Romney: Repeal health law, keep pre-existing conditions clause

Mitt Romney said Tuesday that while he would repeal President Obama’s healthcare reform law if elected, whatever law replaces it should include a provision to ensure those with pre-existing conditions keep their insurance.

“I want to make sure that people can't get dropped if they have a pre-existing condition,” Romney said at a campaign event in Orlando, adding that a hypothetical new law should make sure that those “who have been insured in the past are able to get coverage.”


The presumptive GOP nominee was referring to those with pre-existing conditions who already have insurance but have to switch insurers because they changed jobs, not those with pre-existing conditions looking to purchase healthcare insurance for the first time.

Insurers have historically been able to deny coverage to sick people or offer policies that don’t cover their pre-existing conditions, but President Obama’s healthcare law requires insurance companies to cover people with pre-existing conditions — even for first-time buyers.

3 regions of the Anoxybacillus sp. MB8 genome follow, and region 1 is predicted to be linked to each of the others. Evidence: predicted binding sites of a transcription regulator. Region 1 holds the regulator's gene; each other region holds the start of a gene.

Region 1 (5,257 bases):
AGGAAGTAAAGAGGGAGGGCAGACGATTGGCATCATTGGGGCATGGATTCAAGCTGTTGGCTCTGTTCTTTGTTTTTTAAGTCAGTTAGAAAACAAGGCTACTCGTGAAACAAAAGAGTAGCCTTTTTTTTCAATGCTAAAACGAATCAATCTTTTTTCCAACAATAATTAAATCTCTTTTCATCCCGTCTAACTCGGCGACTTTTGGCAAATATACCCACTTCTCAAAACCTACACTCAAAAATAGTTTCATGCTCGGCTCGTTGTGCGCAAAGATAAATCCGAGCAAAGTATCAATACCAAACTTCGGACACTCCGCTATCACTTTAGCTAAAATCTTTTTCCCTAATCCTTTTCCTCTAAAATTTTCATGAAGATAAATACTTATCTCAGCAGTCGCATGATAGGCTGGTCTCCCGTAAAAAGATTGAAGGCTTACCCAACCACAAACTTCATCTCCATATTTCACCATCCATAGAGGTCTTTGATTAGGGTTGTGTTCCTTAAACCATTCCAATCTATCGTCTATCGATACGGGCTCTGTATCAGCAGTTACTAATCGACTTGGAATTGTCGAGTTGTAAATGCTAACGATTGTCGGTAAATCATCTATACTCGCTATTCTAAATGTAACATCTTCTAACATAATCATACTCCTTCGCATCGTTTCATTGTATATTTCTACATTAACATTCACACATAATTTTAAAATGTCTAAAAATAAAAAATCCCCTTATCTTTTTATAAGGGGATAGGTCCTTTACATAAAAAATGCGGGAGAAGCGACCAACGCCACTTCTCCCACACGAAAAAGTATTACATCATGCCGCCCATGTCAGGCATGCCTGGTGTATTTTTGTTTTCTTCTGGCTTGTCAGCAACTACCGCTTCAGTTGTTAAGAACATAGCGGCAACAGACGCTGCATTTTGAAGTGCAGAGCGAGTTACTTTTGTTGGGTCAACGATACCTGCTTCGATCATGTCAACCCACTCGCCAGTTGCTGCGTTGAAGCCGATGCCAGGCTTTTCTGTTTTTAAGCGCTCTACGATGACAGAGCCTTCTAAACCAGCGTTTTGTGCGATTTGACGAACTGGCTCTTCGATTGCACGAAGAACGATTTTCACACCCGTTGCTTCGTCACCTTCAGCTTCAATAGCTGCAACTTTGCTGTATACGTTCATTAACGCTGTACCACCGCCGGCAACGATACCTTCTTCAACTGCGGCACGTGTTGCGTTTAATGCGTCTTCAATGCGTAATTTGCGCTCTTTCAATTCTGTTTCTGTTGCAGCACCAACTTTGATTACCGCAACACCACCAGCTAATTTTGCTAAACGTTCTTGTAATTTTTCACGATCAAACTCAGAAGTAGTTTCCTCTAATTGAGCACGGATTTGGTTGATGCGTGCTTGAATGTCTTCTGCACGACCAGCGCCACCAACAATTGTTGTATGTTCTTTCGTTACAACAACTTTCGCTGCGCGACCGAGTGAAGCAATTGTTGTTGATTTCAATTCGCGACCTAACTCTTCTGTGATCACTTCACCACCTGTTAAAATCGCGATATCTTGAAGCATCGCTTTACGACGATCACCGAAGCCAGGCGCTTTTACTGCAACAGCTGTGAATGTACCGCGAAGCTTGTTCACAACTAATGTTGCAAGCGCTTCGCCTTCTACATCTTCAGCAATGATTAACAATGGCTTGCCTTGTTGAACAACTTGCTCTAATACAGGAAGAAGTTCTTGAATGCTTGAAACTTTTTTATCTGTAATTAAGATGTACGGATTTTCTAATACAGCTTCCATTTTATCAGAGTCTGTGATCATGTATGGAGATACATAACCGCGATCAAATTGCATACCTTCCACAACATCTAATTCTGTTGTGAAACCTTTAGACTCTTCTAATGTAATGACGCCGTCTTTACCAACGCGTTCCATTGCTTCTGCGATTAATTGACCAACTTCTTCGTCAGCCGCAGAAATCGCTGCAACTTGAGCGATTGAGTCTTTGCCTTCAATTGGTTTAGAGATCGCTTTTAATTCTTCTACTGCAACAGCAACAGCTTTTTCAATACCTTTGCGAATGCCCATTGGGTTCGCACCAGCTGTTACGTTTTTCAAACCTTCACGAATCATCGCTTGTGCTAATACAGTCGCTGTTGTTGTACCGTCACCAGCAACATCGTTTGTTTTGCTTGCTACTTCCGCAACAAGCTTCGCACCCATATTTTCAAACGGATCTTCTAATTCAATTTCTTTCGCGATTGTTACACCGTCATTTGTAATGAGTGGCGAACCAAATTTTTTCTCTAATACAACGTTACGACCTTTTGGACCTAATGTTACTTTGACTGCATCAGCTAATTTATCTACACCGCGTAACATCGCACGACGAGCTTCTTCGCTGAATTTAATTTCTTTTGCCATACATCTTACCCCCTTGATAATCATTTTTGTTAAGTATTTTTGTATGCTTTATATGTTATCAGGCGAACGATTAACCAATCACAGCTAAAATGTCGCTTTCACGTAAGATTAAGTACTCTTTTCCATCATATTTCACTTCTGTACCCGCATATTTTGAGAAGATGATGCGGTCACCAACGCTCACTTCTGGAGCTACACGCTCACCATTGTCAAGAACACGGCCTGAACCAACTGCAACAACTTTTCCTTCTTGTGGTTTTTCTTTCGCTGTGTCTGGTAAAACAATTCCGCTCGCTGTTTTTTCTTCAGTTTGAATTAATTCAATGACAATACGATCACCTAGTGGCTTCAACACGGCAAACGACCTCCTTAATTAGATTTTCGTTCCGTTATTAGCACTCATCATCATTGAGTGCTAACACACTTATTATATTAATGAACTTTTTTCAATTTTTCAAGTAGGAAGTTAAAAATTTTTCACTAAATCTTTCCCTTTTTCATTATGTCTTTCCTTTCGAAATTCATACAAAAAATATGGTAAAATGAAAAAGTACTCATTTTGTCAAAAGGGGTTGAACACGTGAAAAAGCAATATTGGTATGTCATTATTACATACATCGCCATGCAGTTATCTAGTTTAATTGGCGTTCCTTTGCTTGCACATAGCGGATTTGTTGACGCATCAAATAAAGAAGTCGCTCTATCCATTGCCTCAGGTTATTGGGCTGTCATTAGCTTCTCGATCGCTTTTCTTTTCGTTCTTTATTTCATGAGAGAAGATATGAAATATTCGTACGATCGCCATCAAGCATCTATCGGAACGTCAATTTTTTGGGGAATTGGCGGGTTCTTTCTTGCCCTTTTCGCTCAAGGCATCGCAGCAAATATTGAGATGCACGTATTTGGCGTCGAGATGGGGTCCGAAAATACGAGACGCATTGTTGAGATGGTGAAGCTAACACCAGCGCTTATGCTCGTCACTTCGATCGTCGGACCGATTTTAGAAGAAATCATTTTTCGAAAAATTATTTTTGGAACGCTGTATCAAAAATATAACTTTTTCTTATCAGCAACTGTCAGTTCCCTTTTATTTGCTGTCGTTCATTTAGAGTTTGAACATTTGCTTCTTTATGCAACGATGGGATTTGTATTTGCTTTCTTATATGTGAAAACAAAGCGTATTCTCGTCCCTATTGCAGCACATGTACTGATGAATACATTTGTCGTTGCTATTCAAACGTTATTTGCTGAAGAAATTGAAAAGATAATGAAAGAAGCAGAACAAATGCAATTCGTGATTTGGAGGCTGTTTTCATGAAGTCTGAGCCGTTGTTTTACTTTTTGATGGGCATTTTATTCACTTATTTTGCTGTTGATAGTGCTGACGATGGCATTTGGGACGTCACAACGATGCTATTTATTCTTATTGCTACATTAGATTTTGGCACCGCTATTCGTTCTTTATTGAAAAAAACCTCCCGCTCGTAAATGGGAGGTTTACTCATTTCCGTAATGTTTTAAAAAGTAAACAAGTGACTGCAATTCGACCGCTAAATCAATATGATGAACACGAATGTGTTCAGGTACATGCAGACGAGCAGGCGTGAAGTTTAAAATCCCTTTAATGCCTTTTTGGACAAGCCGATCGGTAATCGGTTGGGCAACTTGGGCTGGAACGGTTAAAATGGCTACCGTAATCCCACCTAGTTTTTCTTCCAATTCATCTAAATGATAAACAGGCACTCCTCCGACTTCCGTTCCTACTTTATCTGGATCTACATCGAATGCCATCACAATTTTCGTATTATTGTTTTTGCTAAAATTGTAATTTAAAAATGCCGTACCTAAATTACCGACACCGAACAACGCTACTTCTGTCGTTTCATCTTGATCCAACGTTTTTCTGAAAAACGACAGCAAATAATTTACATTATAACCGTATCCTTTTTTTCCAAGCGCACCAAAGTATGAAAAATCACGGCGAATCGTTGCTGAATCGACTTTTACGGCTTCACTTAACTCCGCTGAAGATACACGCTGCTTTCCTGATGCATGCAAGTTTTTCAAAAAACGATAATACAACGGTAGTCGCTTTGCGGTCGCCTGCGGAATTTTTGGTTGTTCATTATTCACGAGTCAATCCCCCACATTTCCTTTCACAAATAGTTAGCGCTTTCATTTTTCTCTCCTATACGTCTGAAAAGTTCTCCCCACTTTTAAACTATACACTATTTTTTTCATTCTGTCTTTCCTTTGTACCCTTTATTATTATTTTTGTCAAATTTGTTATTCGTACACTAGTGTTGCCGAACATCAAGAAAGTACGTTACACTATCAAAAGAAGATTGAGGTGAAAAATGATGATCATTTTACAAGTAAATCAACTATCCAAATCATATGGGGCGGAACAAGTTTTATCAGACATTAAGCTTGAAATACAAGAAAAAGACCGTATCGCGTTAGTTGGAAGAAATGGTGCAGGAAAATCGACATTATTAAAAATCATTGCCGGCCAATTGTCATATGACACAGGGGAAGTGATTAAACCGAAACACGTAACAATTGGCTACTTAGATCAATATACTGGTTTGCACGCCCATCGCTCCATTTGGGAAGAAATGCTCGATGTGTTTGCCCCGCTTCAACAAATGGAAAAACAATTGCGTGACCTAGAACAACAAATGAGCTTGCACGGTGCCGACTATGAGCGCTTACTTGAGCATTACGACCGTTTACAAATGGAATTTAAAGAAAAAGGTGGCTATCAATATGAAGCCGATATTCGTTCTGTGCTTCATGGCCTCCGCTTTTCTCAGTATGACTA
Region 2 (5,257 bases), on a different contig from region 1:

Earlier this year, the Government Accountability Office (GAO) said those protections applied to as many as 112 million adults.

But under Romney’s proposal, it’s unclear how insurance companies could cover those with pre-existing conditions without the individual mandate — a portion of the act Romney has unequivocally said he will repeal, unless the Supreme Court rules it unconstitutional first.

While arguing to repeal and replace the president’s healthcare law, some in the GOP have advocated for keeping popular provisions, such as covering pre-existing conditions and allowing children to stay on their parents' plans until the age of 26.

Democrats argue that the popular provisions won’t work under a scaled-back version of the law.

Healthcare policy dogged Romney during the GOP primary, as his rivals alleged that the state law he instituted as governor of Massachusetts was a model for the president’s law.

Romney has argued that his plan did what was best for his constituents at the state level, and that he never would have advocated that it be implemented nationally. However, earlier in the cycle, an editorial from 2009 surfaced in USA Today in which Romney seemed to do just that.